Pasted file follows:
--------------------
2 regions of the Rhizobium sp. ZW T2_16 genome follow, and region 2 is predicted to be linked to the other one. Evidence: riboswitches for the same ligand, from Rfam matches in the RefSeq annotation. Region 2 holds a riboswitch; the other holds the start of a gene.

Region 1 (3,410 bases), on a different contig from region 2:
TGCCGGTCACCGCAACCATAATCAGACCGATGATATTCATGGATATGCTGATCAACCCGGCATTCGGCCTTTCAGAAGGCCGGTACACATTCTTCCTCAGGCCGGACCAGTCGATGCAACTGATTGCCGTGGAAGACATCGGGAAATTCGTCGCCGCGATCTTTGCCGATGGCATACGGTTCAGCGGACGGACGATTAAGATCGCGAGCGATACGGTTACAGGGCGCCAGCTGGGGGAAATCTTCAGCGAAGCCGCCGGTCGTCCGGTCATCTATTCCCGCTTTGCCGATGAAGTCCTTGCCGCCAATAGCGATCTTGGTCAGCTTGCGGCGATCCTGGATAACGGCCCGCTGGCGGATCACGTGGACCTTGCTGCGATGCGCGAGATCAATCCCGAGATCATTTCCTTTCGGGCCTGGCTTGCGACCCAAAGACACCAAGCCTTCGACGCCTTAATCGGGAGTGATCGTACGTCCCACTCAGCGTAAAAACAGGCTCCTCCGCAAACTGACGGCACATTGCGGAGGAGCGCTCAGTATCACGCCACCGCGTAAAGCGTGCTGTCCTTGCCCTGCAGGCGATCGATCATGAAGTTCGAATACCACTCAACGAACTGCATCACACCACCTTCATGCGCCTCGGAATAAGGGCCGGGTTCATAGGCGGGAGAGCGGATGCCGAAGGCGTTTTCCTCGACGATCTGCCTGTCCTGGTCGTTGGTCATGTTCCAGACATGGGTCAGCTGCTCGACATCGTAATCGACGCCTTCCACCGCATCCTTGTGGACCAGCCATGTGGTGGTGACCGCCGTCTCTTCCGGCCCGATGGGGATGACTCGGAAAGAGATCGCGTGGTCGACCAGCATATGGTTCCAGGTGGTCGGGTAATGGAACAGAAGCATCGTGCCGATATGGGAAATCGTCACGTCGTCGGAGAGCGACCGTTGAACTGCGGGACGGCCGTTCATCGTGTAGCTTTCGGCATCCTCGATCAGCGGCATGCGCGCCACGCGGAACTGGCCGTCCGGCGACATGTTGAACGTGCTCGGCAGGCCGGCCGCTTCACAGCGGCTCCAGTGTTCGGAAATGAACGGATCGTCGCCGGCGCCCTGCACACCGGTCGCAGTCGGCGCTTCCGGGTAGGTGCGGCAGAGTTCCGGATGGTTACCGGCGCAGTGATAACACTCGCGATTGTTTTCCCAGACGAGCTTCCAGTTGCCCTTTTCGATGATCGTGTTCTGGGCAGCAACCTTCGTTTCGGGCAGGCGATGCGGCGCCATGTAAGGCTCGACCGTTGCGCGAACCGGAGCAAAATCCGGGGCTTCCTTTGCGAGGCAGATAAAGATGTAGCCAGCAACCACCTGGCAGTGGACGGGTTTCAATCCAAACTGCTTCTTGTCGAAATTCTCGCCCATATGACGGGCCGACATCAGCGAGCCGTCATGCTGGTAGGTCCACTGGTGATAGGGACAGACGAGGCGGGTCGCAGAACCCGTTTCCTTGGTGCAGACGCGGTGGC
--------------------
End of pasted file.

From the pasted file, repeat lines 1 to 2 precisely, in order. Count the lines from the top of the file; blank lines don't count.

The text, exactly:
2 regions of the Rhizobium sp. ZW T2_16 genome follow, and region 2 is predicted to be linked to the other one. Evidence: riboswitches for the same ligand, from Rfam matches in the RefSeq annotation. Region 2 holds a riboswitch; the other holds the start of a gene.

Region 1 (3,410 bases), on a different contig from region 2: